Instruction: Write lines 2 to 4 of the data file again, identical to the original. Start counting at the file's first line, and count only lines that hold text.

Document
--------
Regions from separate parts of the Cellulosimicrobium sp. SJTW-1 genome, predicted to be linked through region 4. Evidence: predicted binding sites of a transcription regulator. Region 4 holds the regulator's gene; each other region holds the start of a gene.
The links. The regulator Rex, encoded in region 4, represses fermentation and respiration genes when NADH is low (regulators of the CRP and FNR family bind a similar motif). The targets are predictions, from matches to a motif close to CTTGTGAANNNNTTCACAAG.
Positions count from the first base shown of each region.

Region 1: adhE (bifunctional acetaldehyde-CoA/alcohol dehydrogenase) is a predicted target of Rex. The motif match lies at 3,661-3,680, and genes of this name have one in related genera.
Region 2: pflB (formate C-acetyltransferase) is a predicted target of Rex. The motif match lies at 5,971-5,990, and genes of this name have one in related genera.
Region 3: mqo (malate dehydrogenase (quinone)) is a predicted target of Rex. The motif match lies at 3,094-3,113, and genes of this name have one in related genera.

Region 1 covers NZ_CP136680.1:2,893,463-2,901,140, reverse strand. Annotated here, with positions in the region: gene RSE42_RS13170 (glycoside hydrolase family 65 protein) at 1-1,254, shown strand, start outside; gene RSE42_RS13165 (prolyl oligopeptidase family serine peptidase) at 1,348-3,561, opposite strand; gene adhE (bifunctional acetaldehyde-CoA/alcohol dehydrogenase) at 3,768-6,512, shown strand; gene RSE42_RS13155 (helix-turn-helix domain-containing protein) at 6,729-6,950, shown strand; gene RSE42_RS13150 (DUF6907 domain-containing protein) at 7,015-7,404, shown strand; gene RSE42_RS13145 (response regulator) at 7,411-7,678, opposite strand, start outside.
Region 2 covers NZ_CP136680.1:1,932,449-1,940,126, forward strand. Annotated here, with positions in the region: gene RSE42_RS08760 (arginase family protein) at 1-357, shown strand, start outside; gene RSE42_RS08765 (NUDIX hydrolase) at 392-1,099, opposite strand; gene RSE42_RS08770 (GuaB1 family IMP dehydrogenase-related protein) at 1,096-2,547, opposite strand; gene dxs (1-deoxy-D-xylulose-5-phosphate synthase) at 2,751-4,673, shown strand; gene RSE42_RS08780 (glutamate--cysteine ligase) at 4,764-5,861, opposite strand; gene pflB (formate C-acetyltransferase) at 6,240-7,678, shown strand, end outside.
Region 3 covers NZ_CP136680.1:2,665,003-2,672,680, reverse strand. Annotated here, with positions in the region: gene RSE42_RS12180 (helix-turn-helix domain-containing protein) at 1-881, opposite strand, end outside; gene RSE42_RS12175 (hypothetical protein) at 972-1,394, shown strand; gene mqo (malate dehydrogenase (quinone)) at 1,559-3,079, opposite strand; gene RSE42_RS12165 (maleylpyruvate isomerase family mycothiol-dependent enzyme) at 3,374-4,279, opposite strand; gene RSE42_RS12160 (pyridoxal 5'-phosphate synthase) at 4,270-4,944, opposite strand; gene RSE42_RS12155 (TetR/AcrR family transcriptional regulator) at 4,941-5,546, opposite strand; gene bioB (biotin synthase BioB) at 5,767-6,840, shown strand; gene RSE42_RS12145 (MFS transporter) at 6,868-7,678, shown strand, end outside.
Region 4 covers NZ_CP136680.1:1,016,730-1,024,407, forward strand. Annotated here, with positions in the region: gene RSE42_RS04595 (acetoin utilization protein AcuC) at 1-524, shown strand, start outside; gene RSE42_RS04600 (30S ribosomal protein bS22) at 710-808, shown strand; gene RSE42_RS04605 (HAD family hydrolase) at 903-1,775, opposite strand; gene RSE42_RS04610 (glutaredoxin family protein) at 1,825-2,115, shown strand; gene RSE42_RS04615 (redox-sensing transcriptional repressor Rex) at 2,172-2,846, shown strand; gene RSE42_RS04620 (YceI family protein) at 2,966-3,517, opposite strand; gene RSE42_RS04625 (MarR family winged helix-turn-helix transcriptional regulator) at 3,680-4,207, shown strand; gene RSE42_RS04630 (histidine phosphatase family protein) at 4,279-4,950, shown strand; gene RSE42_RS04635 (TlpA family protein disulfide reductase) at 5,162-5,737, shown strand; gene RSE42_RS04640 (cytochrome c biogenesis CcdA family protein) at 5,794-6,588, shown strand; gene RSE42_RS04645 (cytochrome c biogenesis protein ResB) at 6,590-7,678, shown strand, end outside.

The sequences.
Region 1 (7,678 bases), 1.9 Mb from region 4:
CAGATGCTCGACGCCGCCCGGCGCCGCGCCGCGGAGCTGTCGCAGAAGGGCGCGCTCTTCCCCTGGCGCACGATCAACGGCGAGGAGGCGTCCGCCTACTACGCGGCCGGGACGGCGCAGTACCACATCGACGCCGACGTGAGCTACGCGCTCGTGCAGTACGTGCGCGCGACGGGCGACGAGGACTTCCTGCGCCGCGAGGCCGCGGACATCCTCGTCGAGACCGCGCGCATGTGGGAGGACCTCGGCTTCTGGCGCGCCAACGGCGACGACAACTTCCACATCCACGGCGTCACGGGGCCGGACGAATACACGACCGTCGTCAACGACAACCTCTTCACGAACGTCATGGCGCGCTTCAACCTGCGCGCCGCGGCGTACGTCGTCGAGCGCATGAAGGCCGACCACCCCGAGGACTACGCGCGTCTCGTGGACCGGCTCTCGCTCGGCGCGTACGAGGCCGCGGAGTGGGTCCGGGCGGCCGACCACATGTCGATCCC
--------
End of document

The links. The regulator Rex, encoded in region 4, represses fermentation and respiration genes when NADH is low (regulators of the CRP and FNR family bind a similar motif). The targets are predictions, from matches to a motif close to CTTGTGAANNNNTTCACAAG.
Positions count from the first base shown of each region.

Region 1: adhE (bifunctional acetaldehyde-CoA/alcohol dehydrogenase) is a predicted target of Rex. The motif match lies at 3,661-3,680, and genes of this name have one in related genera.